'They Shall Not Grow Old'
Director Peter Jackson has always been a bit more of a technician and master craftsman than a yarn-spinning storyteller. They Shall Not Grow Old is an enrapturing reminder of just what he is capable of when he picks a project that suits his strength.
The documentary, timed to release in the centennial year of the end of the First World War, is an immersive restoration and colorization of extensive original footage shot during the course of the conflict. Overlaying the haunting images are audio recordings of numerous interviews with veterans, pieced together in such a way that they pair with what you’re seeing and provide a narrative throughline for the visuals.
This is at its core a tour of the battlefield on the Western Front from the perspective of an everyday British soldier. It covers the mundanity of soldiering during World War I - where they slept and what they ate - the terror of the actual fighting - going “over the top” and coping with constant artillery fire - and brings to life the appalling conditions - the mud and death and disease all around.
In that context, it is an absolutely essential piece of history and of film because it accomplishes two things I’ve not seen before: making the First World War real and tangible in a way photography or fictional depictions could not and approaching it head on without being overly precious about the nature of the conflict or the toll it took on its combatants.
These are truly momentous achievements. Film has a distinct power for making things real in a way other forms of media can not, and so there’s something important about seeing real faces and trenches and artillery fire in full color.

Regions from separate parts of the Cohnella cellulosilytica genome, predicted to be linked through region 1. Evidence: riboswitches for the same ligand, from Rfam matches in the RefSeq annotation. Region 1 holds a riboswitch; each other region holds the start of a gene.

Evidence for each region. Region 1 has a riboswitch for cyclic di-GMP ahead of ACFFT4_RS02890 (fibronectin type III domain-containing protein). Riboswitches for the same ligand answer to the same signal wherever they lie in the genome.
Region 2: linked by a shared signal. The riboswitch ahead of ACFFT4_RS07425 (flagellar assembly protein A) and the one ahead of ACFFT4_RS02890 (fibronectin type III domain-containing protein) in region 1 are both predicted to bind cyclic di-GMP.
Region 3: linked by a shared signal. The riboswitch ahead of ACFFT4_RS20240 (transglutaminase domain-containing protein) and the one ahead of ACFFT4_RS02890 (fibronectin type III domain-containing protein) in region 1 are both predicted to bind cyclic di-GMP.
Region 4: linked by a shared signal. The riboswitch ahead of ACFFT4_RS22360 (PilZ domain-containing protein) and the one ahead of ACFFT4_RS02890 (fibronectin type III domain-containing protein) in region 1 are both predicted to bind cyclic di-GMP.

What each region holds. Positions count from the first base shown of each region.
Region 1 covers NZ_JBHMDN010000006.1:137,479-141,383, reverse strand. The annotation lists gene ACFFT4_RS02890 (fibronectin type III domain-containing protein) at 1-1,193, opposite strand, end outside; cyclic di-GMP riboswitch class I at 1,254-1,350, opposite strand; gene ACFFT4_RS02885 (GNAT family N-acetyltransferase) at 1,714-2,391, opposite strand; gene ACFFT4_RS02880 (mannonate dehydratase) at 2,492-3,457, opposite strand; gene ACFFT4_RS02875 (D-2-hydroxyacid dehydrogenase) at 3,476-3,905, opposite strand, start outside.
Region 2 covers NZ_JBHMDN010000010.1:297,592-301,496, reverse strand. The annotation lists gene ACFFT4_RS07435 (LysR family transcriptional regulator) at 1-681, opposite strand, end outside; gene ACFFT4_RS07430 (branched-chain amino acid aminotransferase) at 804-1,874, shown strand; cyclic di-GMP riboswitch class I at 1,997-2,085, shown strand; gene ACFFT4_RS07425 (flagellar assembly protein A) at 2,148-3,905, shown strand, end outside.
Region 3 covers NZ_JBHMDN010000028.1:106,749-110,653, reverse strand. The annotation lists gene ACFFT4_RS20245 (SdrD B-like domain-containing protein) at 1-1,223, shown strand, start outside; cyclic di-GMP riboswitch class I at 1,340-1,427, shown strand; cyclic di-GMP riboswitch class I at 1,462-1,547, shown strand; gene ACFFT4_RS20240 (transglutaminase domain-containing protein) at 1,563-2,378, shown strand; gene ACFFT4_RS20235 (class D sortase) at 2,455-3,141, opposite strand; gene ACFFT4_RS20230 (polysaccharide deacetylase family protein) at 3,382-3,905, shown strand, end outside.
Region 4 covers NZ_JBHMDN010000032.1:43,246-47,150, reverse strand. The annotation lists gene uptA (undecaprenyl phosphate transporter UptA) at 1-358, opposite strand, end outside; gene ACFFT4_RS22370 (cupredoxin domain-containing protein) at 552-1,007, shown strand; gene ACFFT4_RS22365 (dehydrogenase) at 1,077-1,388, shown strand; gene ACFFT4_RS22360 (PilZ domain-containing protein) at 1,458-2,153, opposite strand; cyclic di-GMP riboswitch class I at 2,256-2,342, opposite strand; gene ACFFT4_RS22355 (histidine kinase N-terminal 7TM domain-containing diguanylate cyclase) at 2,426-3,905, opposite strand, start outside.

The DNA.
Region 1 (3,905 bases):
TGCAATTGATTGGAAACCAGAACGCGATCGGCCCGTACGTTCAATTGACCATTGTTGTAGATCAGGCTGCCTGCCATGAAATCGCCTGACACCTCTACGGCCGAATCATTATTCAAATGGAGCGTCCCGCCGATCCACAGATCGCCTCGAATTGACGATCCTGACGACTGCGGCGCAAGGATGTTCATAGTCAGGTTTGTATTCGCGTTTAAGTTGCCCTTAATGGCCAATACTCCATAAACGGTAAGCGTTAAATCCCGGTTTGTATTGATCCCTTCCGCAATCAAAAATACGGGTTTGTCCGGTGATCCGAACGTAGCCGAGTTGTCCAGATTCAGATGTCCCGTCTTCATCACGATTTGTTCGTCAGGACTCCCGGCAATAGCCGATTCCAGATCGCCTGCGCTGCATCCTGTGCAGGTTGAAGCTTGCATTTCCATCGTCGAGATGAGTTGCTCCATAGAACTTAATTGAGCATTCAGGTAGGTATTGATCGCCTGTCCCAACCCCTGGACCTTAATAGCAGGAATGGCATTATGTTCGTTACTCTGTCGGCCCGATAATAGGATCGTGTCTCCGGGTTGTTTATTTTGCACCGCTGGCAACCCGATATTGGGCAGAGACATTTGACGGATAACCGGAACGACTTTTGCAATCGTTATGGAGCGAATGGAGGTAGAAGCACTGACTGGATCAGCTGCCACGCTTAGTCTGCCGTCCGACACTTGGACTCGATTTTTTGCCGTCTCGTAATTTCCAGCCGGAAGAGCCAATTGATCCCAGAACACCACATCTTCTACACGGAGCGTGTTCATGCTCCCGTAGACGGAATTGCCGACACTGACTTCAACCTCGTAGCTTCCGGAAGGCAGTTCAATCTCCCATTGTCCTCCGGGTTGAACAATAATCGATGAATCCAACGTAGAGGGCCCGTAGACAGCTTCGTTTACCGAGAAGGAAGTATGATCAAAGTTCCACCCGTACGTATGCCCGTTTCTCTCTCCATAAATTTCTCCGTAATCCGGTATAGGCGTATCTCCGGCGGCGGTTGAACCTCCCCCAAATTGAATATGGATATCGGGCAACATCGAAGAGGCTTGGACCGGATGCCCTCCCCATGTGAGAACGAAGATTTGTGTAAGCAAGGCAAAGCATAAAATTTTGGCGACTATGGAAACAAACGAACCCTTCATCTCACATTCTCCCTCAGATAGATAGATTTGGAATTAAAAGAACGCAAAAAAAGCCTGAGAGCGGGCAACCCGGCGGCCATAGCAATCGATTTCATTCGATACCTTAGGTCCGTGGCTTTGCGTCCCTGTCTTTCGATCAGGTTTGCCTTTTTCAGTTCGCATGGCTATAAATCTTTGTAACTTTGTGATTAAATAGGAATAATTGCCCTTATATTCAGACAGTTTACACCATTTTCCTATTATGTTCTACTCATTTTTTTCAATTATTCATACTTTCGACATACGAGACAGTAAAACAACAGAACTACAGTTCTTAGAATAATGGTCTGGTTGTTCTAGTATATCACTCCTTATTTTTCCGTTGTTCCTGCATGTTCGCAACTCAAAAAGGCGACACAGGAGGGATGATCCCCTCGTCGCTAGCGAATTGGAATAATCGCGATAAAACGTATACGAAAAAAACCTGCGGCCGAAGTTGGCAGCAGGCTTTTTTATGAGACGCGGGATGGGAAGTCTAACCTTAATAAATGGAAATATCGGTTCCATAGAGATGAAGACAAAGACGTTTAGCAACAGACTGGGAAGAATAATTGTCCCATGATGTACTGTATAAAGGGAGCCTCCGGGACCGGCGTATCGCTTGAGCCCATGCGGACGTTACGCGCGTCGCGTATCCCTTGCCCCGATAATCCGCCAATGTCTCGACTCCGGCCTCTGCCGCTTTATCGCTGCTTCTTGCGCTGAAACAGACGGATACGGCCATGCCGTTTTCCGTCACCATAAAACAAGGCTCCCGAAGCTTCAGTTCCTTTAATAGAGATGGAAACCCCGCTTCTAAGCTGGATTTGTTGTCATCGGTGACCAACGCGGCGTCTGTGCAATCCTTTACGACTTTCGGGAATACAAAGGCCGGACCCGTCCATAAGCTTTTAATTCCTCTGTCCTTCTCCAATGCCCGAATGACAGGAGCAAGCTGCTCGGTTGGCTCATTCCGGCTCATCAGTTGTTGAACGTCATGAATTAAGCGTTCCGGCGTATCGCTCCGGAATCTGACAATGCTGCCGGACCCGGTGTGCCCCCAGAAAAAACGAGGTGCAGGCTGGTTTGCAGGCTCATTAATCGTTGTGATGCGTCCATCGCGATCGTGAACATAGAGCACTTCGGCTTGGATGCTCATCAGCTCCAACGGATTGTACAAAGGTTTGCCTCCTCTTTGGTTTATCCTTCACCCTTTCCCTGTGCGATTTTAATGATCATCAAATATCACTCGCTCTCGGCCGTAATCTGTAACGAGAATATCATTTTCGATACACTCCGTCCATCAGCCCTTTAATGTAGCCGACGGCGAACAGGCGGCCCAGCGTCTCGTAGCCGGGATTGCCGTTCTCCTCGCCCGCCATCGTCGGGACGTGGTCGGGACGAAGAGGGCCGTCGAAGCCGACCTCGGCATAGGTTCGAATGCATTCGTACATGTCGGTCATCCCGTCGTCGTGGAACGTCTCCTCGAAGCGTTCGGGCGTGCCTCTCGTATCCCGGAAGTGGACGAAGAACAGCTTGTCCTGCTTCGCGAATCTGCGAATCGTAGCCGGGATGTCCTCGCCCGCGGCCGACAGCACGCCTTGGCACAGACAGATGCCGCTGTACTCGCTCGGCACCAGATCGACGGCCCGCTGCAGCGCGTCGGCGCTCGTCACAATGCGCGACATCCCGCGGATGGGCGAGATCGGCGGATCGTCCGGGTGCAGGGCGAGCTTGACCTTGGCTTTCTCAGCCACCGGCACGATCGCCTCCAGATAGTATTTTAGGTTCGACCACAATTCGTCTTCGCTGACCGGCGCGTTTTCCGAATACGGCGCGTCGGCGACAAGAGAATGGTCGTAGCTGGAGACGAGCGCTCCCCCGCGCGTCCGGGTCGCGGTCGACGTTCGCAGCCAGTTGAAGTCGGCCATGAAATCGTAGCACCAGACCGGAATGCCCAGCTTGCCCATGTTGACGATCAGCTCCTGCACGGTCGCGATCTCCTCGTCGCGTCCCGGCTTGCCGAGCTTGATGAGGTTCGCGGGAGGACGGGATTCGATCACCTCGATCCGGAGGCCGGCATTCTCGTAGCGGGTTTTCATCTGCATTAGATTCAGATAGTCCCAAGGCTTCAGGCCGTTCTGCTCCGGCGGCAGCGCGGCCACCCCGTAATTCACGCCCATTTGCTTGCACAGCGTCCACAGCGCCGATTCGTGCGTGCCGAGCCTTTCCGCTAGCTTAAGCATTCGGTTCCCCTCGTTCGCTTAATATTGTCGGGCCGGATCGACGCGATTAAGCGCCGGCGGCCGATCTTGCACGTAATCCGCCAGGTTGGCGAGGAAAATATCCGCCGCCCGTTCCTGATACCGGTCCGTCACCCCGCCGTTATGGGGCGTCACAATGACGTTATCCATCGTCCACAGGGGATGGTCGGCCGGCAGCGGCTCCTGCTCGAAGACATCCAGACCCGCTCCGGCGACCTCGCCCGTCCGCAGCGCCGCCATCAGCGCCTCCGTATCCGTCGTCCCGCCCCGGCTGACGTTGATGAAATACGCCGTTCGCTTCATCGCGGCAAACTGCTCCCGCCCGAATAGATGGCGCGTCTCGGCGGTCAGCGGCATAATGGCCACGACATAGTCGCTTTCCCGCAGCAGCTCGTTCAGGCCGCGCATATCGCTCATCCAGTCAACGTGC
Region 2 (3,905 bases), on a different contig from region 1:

I wonder now how much of that previously unfilled gap is related to the American lack of appreciation for the significance of this conflict. Sure, we are a self-centered nation, as most are. We entered the war late and did not bear the cost that Britain, France or Germany did (though we still bore an enormous cost). But we also did not have reels showing in movie theaters for this war as we did for World War II.
Whatever it is, World War I shaped the world we’re still living in more than any other event in the 20th century, and Jackson has done a tremendous service in making it more visually accessible.
They Shall Not Grow Old was a passion project for Jackson, whose grandfather served on the Western Front at great physical cost, and it is executed with the according care you might expect. Just as remarkable, especially for this director, it is not indulgent or bloated in the least, a surprise not just because of what we know about Jackson but because of the sprawling nature of the conflict itself.
Jackson, a good soldier here, seems to have approached this project with an outsized sense of duty, and he serves his both his audience and his subjects admirably.